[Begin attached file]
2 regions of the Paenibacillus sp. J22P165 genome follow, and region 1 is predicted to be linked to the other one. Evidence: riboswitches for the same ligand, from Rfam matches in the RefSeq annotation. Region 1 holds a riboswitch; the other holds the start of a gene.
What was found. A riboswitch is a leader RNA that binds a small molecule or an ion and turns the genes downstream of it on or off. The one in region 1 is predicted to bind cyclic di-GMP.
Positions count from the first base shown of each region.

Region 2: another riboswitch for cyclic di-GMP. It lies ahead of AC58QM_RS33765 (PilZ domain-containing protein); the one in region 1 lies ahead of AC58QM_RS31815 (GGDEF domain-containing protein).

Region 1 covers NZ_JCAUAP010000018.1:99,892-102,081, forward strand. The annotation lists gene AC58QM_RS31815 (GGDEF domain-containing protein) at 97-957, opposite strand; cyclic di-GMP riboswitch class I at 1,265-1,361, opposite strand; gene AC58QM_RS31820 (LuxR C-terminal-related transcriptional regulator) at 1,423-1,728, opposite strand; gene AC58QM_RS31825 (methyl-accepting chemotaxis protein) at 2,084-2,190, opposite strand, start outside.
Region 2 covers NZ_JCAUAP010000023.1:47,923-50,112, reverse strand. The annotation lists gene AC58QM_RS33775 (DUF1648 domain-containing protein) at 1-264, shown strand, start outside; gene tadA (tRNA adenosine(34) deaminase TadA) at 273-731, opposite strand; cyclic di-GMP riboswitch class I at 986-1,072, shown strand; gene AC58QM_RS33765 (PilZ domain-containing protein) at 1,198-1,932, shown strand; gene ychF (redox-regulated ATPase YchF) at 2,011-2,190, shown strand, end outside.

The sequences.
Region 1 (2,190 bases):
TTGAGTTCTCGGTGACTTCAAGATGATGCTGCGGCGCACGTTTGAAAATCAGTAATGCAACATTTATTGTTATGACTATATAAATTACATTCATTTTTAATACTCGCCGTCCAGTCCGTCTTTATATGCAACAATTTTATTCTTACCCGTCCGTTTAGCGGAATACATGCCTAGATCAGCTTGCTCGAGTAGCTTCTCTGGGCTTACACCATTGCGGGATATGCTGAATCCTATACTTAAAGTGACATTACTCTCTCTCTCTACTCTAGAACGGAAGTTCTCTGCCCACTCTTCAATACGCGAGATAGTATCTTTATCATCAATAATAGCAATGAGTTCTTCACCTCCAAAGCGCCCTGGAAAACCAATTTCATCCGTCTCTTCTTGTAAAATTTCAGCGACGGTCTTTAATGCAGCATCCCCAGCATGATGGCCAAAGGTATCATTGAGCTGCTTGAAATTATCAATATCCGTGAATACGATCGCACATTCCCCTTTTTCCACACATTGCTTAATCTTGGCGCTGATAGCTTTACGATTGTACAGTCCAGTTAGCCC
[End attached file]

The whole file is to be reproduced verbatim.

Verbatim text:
2 regions of the Paenibacillus sp. J22P165 genome follow, and region 1 is predicted to be linked to the other one. Evidence: riboswitches for the same ligand, from Rfam matches in the RefSeq annotation. Region 1 holds a riboswitch; the other holds the start of a gene.
What was found. A riboswitch is a leader RNA that binds a small molecule or an ion and turns the genes downstream of it on or off. The one in region 1 is predicted to bind cyclic di-GMP.
Positions count from the first base shown of each region.

Region 2: another riboswitch for cyclic di-GMP. It lies ahead of AC58QM_RS33765 (PilZ domain-containing protein); the one in region 1 lies ahead of AC58QM_RS31815 (GGDEF domain-containing protein).

Region 1 covers NZ_JCAUAP010000018.1:99,892-102,081, forward strand. The annotation lists gene AC58QM_RS31815 (GGDEF domain-containing protein) at 97-957, opposite strand; cyclic di-GMP riboswitch class I at 1,265-1,361, opposite strand; gene AC58QM_RS31820 (LuxR C-terminal-related transcriptional regulator) at 1,423-1,728, opposite strand; gene AC58QM_RS31825 (methyl-accepting chemotaxis protein) at 2,084-2,190, opposite strand, start outside.
Region 2 covers NZ_JCAUAP010000023.1:47,923-50,112, reverse strand. The annotation lists gene AC58QM_RS33775 (DUF1648 domain-containing protein) at 1-264, shown strand, start outside; gene tadA (tRNA adenosine(34) deaminase TadA) at 273-731, opposite strand; cyclic di-GMP riboswitch class I at 986-1,072, shown strand; gene AC58QM_RS33765 (PilZ domain-containing protein) at 1,198-1,932, shown strand; gene ychF (redox-regulated ATPase YchF) at 2,011-2,190, shown strand, end outside.

The sequences.
Region 1 (2,190 bases):
TTGAGTTCTCGGTGACTTCAAGATGATGCTGCGGCGCACGTTTGAAAATCAGTAATGCAACATTTATTGTTATGACTATATAAATTACATTCATTTTTAATACTCGCCGTCCAGTCCGTCTTTATATGCAACAATTTTATTCTTACCCGTCCGTTTAGCGGAATACATGCCTAGATCAGCTTGCTCGAGTAGCTTCTCTGGGCTTACACCATTGCGGGATATGCTGAATCCTATACTTAAAGTGACATTACTCTCTCTCTCTACTCTAGAACGGAAGTTCTCTGCCCACTCTTCAATACGCGAGATAGTATCTTTATCATCAATAATAGCAATGAGTTCTTCACCTCCAAAGCGCCCTGGAAAACCAATTTCATCCGTCTCTTCTTGTAAAATTTCAGCGACGGTCTTTAATGCAGCATCCCCAGCATGATGGCCAAAGGTATCATTGAGCTGCTTGAAATTATCAATATCCGTGAATACGATCGCACATTCCCCTTTTTCCACACATTGCTTAATCTTGGCGCTGATAGCTTTACGATTGTACAGTCCAGTTAGCCC